Nintendo Caught in Winter Doldrums
The Wii U has so far been a disappointment for Nintendo, and it's not clear what the company can do to churn up greater interest before its rivals hit the market with their new consoles. Exciting new games, perhaps? "They could try heavy marketing tied to one or two compelling titles," suggested tech analyst Rob Enderle, "but I think they just misunderstood the market and built the wrong thing."
Mar 15, 2013 1:05 PM PT
Although it is far from "game over" for the video game industry, February saw a 25 percent drop in sales compared with the same period a year ago, according to an NPD Group report released Thursday.
Hardware sales were down 36 percent to US$244.2 million. Surprisingly, it wasn't Nintendo's Wii U, the only new system released this past holiday season, but the still-going-strong Microsoft Xbox 360 that claimed the top spot in console sales. The Xbox has been in the top place for 19 months in a row, and now holds 41 percent of the share.
Xbox Knocks Out the Competition
This is surprising, not just because the Xbox 360 outsold the Wii U, but because it is expected that Microsoft will have its own next-generation system out later this year. However, as with past console cycles, the end game can still be strong as owners of the rival systems may look for deals.
Even with a new Xbox system on the way, it is likely that Microsoft will support the 360 for a few more years to come.
"Microsoft has done an amazing job of managing the second half of the Xbox 360 life cycle. Most of this success is a direct result of the introduction of Kinect," said George T. Chronis, editor of DFC Dossier.
"The dance and exercise titles that popularized Kinect attracted just the new mainstream demographic that Microsoft was hoping to appeal to in order to broaden the user base," he told the E-Commerce Times. "It's those new users that have extended the reach and life of the Xbox 360."
Microsoft has also done a better job of attracting the core gamer. While Nintendo did an excellent job of creating a casual game platform with the original Wii, the Xbox 360 went for the video game purists. As noted, the company is affirming that commitment to those long supporters.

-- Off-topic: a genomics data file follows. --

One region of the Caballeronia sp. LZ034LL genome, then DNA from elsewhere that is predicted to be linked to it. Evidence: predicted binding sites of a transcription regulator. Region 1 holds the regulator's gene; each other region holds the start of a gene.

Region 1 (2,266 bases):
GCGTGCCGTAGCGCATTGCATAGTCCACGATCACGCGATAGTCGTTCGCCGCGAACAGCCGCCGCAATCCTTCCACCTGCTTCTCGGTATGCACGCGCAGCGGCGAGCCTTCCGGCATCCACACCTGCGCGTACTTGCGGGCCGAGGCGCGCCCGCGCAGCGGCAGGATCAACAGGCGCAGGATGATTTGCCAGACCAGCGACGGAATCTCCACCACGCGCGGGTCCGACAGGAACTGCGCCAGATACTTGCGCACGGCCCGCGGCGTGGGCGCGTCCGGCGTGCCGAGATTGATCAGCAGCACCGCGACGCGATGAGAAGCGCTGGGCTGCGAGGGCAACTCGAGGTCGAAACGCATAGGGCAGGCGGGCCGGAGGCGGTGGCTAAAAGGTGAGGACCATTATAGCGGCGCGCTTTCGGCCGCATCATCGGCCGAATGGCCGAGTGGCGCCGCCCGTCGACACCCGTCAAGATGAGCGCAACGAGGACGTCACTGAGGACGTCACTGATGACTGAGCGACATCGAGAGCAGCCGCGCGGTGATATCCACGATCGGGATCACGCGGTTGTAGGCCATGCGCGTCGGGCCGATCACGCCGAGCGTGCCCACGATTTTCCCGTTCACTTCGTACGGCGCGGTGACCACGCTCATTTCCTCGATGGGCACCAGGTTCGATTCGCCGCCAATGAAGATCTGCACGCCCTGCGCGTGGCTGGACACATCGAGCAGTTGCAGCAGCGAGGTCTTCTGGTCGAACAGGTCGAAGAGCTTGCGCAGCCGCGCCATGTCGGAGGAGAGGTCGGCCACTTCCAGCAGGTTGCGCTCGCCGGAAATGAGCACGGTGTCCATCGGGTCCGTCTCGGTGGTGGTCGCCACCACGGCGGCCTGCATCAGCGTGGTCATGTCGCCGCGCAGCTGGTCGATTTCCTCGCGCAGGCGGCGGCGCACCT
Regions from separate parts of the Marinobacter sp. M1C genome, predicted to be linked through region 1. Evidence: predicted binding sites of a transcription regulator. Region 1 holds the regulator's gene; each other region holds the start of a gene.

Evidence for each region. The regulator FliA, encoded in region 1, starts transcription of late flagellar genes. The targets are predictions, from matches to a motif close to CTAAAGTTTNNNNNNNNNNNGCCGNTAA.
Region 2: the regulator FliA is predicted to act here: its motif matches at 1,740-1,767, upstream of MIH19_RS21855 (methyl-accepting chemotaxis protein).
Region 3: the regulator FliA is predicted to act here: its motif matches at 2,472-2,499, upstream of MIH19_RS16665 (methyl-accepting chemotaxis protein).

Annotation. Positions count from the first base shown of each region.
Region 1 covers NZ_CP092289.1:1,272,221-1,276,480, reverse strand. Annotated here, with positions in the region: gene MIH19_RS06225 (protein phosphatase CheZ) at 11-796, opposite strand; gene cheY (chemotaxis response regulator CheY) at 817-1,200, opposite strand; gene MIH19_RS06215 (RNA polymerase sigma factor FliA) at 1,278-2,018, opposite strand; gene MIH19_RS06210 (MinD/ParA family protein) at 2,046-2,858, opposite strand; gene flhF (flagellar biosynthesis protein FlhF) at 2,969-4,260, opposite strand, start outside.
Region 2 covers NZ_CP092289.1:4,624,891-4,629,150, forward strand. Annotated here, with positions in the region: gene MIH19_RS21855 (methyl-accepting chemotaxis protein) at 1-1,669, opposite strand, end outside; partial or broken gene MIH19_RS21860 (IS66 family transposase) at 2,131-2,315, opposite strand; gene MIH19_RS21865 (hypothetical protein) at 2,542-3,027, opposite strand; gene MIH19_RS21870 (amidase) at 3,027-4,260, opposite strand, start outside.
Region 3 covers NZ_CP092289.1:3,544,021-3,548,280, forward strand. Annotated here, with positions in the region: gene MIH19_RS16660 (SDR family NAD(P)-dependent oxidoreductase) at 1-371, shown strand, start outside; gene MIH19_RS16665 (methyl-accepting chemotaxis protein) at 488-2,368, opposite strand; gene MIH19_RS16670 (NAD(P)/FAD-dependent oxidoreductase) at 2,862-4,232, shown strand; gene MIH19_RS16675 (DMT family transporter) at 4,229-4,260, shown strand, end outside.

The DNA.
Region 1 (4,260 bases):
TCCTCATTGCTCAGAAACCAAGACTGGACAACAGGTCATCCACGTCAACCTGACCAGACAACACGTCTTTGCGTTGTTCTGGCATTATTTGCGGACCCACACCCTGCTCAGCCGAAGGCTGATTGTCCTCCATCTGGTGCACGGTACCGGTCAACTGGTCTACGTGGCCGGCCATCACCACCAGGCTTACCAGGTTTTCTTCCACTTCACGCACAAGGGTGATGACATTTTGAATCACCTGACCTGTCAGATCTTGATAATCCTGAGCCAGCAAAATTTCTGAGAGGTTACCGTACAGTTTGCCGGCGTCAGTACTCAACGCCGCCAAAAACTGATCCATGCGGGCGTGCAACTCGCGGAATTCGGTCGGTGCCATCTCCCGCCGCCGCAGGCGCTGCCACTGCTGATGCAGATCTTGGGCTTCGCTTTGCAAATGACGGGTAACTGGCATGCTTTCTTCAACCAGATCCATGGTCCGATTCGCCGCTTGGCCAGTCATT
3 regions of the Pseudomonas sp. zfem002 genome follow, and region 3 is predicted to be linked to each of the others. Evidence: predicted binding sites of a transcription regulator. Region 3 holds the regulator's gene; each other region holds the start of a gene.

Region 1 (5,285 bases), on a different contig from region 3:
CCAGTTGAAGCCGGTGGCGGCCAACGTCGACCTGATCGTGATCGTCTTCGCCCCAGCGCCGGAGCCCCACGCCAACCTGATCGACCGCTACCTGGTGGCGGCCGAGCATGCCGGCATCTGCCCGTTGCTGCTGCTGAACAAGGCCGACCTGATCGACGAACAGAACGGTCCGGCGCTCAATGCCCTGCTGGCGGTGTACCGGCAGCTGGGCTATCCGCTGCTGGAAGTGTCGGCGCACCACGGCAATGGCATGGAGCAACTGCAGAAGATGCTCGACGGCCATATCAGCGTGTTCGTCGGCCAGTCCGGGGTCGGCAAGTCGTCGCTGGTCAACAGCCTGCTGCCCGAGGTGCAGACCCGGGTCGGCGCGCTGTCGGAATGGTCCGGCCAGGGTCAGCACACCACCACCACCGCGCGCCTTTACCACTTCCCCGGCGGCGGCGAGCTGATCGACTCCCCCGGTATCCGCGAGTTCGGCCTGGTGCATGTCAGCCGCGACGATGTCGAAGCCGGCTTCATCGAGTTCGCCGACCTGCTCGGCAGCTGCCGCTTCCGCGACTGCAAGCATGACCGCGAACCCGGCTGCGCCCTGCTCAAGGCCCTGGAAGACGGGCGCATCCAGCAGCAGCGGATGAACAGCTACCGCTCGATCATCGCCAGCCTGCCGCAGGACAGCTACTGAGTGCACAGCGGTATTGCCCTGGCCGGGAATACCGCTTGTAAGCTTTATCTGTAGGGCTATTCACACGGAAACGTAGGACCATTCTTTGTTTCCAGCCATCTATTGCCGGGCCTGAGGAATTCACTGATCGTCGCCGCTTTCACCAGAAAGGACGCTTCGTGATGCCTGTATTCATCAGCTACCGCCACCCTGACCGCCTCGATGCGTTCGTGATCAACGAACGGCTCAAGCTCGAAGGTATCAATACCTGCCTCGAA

"They continue to have the best titles, and they are not yet playing up their next-generation product like Sony is," said Rob Enderle, principal analyst at the Enderle Group. "Sony announced their offering but isn't selling it yet, and that typically will stall the product in market."
Wii U Woes
Traditionally, the period following the launch of a new system is the honeymoon period, when sales are strong and systems are usually in demand. The Wii U has not been a repeat of the smash hit that the Wii was for Nintendo back in 2006.
In this case, it is more than just the overlapping of the old with the new. The Xbox 360 arrived a year before Sony's PlayStation 3 or Nintendo's Wii, and it captured the market. Nintendo may have followed a similiar strategy this time, but it hasn't paid off.
"At least in the U.S., it is our view that marketing for the Wii U has not been sufficient to successfully launch a new console -- both in quantity and in substance," said Chronis. "Go to Europe, and you will see Nintendo advertising and product everywhere. That hasn't been the case in North America, where launch advertising was arguably scarce."
One reason could be that Nintendo expected the Wii U to easily ride on the coattails of the Wii, a game console that defied expectations. That system became ubiquitous, even in places where video game consoles might not be expected, such as community centers and senior living communities.
"[Nintendo] assumes the viewer already is familiar with the Wii U, and for those who are unfamiliar with the product, they can easily come away with the idea Nintendo is selling a new tablet, not a new console," Chronis noted.
"The UK ad, on the other hand, does a real good job of explaining the product and its features," he said. "To us, it seems like Nintendo of America decided to market to core gamers alone and not the wider mainstream needed to make the Wii U a success."
None of this is to say that Nintendo is facing a game-over situation, especially as video games are all about do-overs. However, Nintendo will need to use its next "lives" wisely if it expects to take on the competition. It could do this is by launching games with wide appeal.
Better Games Coming?
"A strong run of highly anticipated Nintendo-published software titles begins on March 18 with the release of LEGO City Undercover for Wii U," said Nintendo spokesperson Andrew Kelly. "A massive lineup of Wii U titles will be featured at E3 this year, including new entrants in the Mario Kart, Super Mario and Legend of Zelda franchises."
However, even these titles could be just a lot more of the old Nintendo. The company scored a hit with casual gamers with the Wii, but that was an innovation. It now seems to be going back to its core properties. Can titles that have been around for so many years really save the company?
"They could try heavy marketing tied to one or two compelling titles, but I think they just misunderstood the market and built the wrong thing," Enderle told the E-Commerce Times.
"The issue for all these guys is that tablets and smartphones are chewing up the budget for this product class and taking over much of the market," he explained, "except for high-performance first person shooters and driving games, both of which Nintendo doesn't do well."